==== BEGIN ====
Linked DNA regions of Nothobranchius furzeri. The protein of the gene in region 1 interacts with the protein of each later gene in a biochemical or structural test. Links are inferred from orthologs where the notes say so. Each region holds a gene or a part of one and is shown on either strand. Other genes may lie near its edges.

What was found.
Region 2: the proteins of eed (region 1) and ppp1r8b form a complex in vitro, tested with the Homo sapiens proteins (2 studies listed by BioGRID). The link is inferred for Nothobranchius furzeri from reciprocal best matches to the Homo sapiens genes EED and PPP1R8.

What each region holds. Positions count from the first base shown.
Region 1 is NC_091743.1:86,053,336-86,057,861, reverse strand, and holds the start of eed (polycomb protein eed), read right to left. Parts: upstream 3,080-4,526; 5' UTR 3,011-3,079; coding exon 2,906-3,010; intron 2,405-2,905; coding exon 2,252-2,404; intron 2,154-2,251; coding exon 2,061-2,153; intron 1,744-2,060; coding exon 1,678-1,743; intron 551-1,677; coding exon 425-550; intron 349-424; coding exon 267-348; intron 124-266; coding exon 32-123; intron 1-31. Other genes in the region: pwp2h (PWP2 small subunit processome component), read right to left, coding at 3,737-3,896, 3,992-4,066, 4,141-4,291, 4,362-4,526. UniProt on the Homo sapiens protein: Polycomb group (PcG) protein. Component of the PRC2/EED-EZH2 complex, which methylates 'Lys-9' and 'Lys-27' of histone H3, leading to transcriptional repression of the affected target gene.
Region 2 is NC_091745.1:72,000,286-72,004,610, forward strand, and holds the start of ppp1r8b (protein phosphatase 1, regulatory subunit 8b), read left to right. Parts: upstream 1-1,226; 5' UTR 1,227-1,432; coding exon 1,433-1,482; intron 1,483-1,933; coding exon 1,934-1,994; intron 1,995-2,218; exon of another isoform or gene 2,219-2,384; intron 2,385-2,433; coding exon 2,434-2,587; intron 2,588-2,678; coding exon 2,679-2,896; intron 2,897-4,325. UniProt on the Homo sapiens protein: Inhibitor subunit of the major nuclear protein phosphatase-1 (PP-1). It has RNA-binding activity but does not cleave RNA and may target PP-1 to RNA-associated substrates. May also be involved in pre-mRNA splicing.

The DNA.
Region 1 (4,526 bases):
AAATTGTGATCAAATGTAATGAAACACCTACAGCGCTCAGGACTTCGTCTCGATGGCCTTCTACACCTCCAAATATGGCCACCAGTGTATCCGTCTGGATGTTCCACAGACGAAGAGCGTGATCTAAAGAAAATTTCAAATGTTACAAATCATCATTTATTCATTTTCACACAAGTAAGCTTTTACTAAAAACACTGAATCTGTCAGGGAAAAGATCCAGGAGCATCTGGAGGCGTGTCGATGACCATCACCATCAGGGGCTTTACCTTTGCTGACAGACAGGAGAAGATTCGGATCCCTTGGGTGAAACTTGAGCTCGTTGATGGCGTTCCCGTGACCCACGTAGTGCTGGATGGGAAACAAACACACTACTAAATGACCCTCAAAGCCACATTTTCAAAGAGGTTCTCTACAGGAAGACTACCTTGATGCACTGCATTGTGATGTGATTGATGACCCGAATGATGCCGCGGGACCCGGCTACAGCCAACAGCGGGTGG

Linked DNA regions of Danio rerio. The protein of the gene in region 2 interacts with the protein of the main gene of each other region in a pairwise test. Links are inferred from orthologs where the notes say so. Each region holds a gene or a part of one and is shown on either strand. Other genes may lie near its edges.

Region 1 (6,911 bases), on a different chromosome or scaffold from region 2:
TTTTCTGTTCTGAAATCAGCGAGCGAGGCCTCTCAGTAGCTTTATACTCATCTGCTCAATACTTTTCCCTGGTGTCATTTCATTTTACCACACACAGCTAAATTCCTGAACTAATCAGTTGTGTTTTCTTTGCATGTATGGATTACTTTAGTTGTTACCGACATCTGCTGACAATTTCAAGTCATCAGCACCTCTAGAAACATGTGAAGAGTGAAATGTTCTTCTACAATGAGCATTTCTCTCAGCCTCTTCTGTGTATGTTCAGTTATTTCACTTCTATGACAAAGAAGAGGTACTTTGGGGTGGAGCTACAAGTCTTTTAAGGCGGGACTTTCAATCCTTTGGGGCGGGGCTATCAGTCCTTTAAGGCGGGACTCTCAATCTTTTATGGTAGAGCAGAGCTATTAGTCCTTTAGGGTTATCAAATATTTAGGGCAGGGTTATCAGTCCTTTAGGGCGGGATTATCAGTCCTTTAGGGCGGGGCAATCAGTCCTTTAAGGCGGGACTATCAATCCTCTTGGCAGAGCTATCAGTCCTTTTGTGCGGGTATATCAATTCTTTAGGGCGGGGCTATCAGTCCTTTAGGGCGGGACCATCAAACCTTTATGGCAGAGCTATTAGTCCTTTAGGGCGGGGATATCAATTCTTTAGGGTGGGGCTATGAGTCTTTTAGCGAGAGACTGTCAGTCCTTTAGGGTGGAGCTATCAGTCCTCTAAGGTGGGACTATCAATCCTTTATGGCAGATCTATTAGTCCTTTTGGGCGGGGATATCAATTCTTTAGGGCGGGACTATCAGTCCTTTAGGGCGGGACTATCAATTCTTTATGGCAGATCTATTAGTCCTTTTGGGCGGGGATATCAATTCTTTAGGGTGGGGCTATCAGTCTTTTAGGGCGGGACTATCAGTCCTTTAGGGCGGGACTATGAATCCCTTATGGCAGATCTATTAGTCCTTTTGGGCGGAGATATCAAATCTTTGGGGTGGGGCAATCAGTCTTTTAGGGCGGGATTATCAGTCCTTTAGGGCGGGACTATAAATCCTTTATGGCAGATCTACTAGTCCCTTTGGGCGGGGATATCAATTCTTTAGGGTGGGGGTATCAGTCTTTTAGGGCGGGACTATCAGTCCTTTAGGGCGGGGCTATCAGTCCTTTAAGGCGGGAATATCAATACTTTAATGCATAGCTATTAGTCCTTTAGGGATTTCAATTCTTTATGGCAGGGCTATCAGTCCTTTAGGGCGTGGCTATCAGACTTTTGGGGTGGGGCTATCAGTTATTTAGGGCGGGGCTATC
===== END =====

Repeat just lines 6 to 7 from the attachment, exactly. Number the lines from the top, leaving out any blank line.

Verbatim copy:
Region 2 is NC_091745.1:72,000,286-72,004,610, forward strand, and holds the start of ppp1r8b (protein phosphatase 1, regulatory subunit 8b), read left to right. Parts: upstream 1-1,226; 5' UTR 1,227-1,432; coding exon 1,433-1,482; intron 1,483-1,933; coding exon 1,934-1,994; intron 1,995-2,218; exon of another isoform or gene 2,219-2,384; intron 2,385-2,433; coding exon 2,434-2,587; intron 2,588-2,678; coding exon 2,679-2,896; intron 2,897-4,325. UniProt on the Homo sapiens protein: Inhibitor subunit of the major nuclear protein phosphatase-1 (PP-1). It has RNA-binding activity but does not cleave RNA and may target PP-1 to RNA-associated substrates. May also be involved in pre-mRNA splicing.

The DNA.